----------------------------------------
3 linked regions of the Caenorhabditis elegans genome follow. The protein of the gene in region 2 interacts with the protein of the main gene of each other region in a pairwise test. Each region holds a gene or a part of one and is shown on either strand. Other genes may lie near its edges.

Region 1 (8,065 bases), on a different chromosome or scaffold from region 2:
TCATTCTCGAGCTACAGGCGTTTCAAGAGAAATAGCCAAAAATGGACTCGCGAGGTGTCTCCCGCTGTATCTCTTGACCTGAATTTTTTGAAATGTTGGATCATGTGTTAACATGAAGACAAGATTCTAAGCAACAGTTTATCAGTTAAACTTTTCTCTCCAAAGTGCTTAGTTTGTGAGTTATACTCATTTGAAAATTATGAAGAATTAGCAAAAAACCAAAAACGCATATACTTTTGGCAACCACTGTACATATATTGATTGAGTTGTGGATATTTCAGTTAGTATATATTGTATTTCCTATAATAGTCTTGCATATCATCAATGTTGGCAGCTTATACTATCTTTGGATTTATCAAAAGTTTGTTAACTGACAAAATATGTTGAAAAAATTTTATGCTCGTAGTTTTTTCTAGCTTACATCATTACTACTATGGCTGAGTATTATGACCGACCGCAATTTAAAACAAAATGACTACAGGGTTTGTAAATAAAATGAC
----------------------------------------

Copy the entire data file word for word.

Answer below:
3 linked regions of the Caenorhabditis elegans genome follow. The protein of the gene in region 2 interacts with the protein of the main gene of each other region in a pairwise test. Each region holds a gene or a part of one and is shown on either strand. Other genes may lie near its edges.

Region 1 (8,065 bases), on a different chromosome or scaffold from region 2:
TCATTCTCGAGCTACAGGCGTTTCAAGAGAAATAGCCAAAAATGGACTCGCGAGGTGTCTCCCGCTGTATCTCTTGACCTGAATTTTTTGAAATGTTGGATCATGTGTTAACATGAAGACAAGATTCTAAGCAACAGTTTATCAGTTAAACTTTTCTCTCCAAAGTGCTTAGTTTGTGAGTTATACTCATTTGAAAATTATGAAGAATTAGCAAAAAACCAAAAACGCATATACTTTTGGCAACCACTGTACATATATTGATTGAGTTGTGGATATTTCAGTTAGTATATATTGTATTTCCTATAATAGTCTTGCATATCATCAATGTTGGCAGCTTATACTATCTTTGGATTTATCAAAAGTTTGTTAACTGACAAAATATGTTGAAAAAATTTTATGCTCGTAGTTTTTTCTAGCTTACATCATTACTACTATGGCTGAGTATTATGACCGACCGCAATTTAAAACAAAATGACTACAGGGTTTGTAAATAAAATGAC